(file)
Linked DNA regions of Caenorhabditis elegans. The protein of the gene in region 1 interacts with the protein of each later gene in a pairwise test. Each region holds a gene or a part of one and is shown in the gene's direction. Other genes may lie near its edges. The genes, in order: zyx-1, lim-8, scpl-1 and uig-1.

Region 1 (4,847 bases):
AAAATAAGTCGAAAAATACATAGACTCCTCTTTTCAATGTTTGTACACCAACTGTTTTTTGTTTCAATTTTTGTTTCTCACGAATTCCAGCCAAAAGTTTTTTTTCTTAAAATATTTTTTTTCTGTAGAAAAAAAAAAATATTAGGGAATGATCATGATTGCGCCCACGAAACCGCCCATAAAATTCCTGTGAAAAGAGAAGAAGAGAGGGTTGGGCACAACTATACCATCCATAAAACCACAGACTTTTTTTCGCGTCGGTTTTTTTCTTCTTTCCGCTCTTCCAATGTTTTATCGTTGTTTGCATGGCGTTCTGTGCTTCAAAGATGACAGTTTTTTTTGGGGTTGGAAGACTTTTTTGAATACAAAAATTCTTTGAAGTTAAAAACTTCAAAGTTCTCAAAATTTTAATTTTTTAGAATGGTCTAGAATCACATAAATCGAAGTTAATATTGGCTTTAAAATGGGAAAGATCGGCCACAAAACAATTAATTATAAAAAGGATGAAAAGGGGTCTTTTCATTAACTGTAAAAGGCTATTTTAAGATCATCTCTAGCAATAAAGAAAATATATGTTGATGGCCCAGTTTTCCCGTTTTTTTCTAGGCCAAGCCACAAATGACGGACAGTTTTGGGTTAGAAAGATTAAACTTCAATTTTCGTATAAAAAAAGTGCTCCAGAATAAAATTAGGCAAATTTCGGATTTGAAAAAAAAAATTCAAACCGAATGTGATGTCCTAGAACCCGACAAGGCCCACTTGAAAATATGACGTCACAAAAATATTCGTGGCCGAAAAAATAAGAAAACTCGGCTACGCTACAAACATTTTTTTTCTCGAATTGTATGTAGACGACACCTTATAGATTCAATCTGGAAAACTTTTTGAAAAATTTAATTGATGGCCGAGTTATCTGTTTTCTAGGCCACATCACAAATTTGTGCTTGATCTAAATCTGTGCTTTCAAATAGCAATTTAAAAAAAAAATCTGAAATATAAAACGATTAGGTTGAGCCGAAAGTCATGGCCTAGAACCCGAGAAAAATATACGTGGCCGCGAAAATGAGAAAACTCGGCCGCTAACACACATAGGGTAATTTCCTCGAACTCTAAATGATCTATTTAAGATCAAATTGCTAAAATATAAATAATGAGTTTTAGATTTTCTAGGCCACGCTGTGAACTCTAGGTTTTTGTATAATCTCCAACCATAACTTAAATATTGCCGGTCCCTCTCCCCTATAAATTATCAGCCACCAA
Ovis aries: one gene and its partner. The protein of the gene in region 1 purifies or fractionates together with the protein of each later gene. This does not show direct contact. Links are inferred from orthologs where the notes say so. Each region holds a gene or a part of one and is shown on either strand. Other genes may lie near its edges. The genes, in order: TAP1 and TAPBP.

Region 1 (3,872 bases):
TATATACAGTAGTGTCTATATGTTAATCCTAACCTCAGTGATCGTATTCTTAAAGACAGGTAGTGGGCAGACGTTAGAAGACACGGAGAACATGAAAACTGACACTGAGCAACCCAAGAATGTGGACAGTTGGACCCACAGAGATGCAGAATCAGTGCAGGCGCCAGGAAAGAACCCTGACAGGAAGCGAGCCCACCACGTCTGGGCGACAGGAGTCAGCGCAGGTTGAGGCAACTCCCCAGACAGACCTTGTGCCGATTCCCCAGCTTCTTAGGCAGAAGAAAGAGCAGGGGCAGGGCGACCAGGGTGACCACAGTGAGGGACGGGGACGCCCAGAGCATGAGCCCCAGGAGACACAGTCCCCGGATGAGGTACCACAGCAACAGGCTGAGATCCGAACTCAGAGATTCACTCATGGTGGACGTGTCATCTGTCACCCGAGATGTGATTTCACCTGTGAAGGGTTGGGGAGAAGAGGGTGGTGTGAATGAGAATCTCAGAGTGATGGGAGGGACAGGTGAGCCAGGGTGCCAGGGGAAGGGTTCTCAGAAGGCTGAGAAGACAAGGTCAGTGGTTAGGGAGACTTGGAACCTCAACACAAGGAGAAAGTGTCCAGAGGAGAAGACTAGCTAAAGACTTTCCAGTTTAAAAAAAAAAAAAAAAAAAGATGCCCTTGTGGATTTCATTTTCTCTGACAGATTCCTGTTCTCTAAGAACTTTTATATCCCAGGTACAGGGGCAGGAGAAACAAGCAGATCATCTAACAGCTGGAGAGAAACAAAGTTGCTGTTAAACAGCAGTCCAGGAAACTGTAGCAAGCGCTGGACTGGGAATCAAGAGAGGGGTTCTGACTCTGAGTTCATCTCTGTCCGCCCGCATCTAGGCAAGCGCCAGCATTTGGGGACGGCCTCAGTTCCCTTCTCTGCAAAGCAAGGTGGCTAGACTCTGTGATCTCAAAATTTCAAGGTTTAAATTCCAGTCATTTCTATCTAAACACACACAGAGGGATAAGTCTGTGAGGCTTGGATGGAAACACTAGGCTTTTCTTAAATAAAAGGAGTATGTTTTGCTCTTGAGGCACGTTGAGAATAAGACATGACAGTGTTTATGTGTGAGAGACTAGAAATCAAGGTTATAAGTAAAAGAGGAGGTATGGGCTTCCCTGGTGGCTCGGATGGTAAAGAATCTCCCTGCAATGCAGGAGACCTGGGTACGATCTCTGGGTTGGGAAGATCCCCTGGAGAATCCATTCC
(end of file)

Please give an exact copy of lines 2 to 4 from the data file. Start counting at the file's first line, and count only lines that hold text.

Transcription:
Region 1 (4,847 bases):
AAAATAAGTCGAAAAATACATAGACTCCTCTTTTCAATGTTTGTACACCAACTGTTTTTTGTTTCAATTTTTGTTTCTCACGAATTCCAGCCAAAAGTTTTTTTTCTTAAAATATTTTTTTTCTGTAGAAAAAAAAAAATATTAGGGAATGATCATGATTGCGCCCACGAAACCGCCCATAAAATTCCTGTGAAAAGAGAAGAAGAGAGGGTTGGGCACAACTATACCATCCATAAAACCACAGACTTTTTTTCGCGTCGGTTTTTTTCTTCTTTCCGCTCTTCCAATGTTTTATCGTTGTTTGCATGGCGTTCTGTGCTTCAAAGATGACAGTTTTTTTTGGGGTTGGAAGACTTTTTTGAATACAAAAATTCTTTGAAGTTAAAAACTTCAAAGTTCTCAAAATTTTAATTTTTTAGAATGGTCTAGAATCACATAAATCGAAGTTAATATTGGCTTTAAAATGGGAAAGATCGGCCACAAAACAATTAATTATAAAAAGGATGAAAAGGGGTCTTTTCATTAACTGTAAAAGGCTATTTTAAGATCATCTCTAGCAATAAAGAAAATATATGTTGATGGCCCAGTTTTCCCGTTTTTTTCTAGGCCAAGCCACAAATGACGGACAGTTTTGGGTTAGAAAGATTAAACTTCAATTTTCGTATAAAAAAAGTGCTCCAGAATAAAATTAGGCAAATTTCGGATTTGAAAAAAAAAATTCAAACCGAATGTGATGTCCTAGAACCCGACAAGGCCCACTTGAAAATATGACGTCACAAAAATATTCGTGGCCGAAAAAATAAGAAAACTCGGCTACGCTACAAACATTTTTTTTCTCGAATTGTATGTAGACGACACCTTATAGATTCAATCTGGAAAACTTTTTGAAAAATTTAATTGATGGCCGAGTTATCTGTTTTCTAGGCCACATCACAAATTTGTGCTTGATCTAAATCTGTGCTTTCAAATAGCAATTTAAAAAAAAAATCTGAAATATAAAACGATTAGGTTGAGCCGAAAGTCATGGCCTAGAACCCGAGAAAAATATACGTGGCCGCGAAAATGAGAAAACTCGGCCGCTAACACACATAGGGTAATTTCCTCGAACTCTAAATGATCTATTTAAGATCAAATTGCTAAAATATAAATAATGAGTTTTAGATTTTCTAGGCCACGCTGTGAACTCTAGGTTTTTGTATAATCTCCAACCATAACTTAAATATTGCCGGTCCCTCTCCCCTATAAATTATCAGCCACCAA
Ovis aries: one gene and its partner. The protein of the gene in region 1 purifies or fractionates together with the protein of each later gene. This does not show direct contact. Links are inferred from orthologs where the notes say so. Each region holds a gene or a part of one and is shown on either strand. Other genes may lie near its edges. The genes, in order: TAP1 and TAPBP.